• Agonists
  • Endocannabinoids
  • Recent developments
  • Future prospects
  • 15:10 Afternoon tea

    15:40 Does chromatin or epigenetic modification offer an alternative approach to the treatment of chronic, clinical pain states?

    Chas Bountra

    Chas Bountra, Chief Scientist, Structural Genomics Consortium, University of Oxford

  • What is epigenetics?
  • Role of environment and stress
  • Evidence in pain and inflammation
  • Potential pitfalls
  • 16:20 Regulation of endogenous analgesia by the endocannabinoid system: sites and mechanisms of action

    David Finn

    David Finn, Co-Director, Centre for Pain Research, National University of Ireland, Galway

  • Role of the endocannabinoid system in stress-induced analgesia
  • Activity in supraspinal components of the descending inhibitory pain pathway
  • Neurochemical and molecular mechanisms
  • 17:00 Chairman's closing remarks and close of day one

    8:30 Re-registration and coffee

    9:00 Chairman's opening remarks

    Tim Young

    Tim Young, Associate Research Fellow, Pfizer

    9:10 Targeting the endocannabinoid system for pain

    Tim Young

    Tim Young, Associate Research Fellow, Pfizer

  • The challenges of agonist development
  • Modulation of endocannabinoid tone
  • Future perspectives
  • 9:50 Options and pitfalls in early drug development

    Wia Timmerman

    Wia Timmerman, Project Leader, Pain/fMRI Research Initiative, TI Pharma

  • Experimental pain models in healthy volunteers
  • Phenotyping of patients with chronic pain using quantitative sensory testing 
  • Healthy volunteer models and patient studies: potential for fMRI
  • 10:30 Morning coffee

    11:00 Challenges in preclinical pain research

    Isabel Gonzalez

    Isabel Gonzalez, Head of Biology, Proximagen Neuroscience

  • Why work on pain research
  • Current animal models
  • The way forward
  • 11:40 Preclinical ion channel targets for next generation analgesics

    Steve England

    Steve England, Associate Research Fellow, Pfizer

  • Progress with isoform-selective voltage-gated sodium channel modulators
  • The ups and downs of TRP channels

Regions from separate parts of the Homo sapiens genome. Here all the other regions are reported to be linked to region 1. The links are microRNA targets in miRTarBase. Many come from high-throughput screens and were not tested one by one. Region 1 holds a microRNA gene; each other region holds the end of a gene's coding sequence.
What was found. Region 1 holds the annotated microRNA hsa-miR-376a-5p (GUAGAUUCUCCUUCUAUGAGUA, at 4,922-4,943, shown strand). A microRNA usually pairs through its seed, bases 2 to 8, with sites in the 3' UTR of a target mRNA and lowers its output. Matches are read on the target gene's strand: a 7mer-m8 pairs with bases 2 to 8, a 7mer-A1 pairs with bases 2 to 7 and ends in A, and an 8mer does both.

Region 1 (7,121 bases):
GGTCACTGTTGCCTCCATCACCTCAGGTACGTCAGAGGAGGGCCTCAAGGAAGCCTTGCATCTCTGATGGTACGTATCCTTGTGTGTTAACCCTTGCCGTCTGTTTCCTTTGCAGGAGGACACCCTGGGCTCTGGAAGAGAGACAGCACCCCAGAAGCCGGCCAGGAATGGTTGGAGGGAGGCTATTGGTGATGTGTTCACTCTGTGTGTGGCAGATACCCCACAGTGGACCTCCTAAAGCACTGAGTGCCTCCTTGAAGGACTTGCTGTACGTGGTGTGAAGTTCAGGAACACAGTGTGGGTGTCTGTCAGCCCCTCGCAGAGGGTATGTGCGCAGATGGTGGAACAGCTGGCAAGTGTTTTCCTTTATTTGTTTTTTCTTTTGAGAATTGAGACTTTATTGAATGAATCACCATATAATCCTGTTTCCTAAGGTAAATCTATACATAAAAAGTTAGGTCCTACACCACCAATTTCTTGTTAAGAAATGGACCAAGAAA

• Emerging targets
  • 12:20 Networking lunch

    13:50 Advances in the development of TRPA1 ligands - pharmacology and future directions

    Adrian Mogg

    Adrian Mogg, Research Scientist - Pain-Migraine DHT, Eli Lilly

  • Introduction to the TRP super-family
  • Preclinical rationale for TRPA1
  • Pharmacology and insights
  • Efficacy in vivo
  • Future directions
  • 14:30 The use of Laser Doppler Flowmetry (LDF) to measure cutaneous blood flow in rats: a potential translational biomarker for clinical pain studies

    Sharon Bingham

    Sharon Bingham, In Vivo Pharmacology & Translational Science, GlaxoSmithKline

  • What measurement of cutaneous blood flow can tell us about pain mechanisms: target engagement vs. surrogate end points 
  • Optimisation and validation of a preclinical model of electrically evoked changes in blood flow using Laser Doppler Flowmetry 
  • Advantages of this technique from an ethical perspective: the 3Rs
  • 15:10 Afternoon tea

    15:40 Prostanoid EP4 receptor antagonists as novel pain therapeutics

    Karen Maubach

    Karen Maubach, Group Manager of Project Management, BTG

  • Pivotal role of EP4 receptor in both pain and inflammation
  • Latest evidence from pre-clinical and experimental medicine models
  • EP4 receptor antagonists offer potential to be effective and better tolerated analgesics
  • 16:20 Pharmacological characterisation of a new sigma-1 receptor antagonist for the treatment of neuropathic pain

    José Miguel Vela

    José Miguel Vela, Basic Research & Drug Discovery, Esteve

  • Sigma-1 receptors play a key role in modulating activity-induced sensitisation in nociceptive pathways and are thus a new potential target of action for drugs designed to alleviate neuropathic pain
  • A new and selective sigma-1 receptor antagonist (S1RA) has been developed by Esteve that inhibits neuropathic pain behaviours in rodents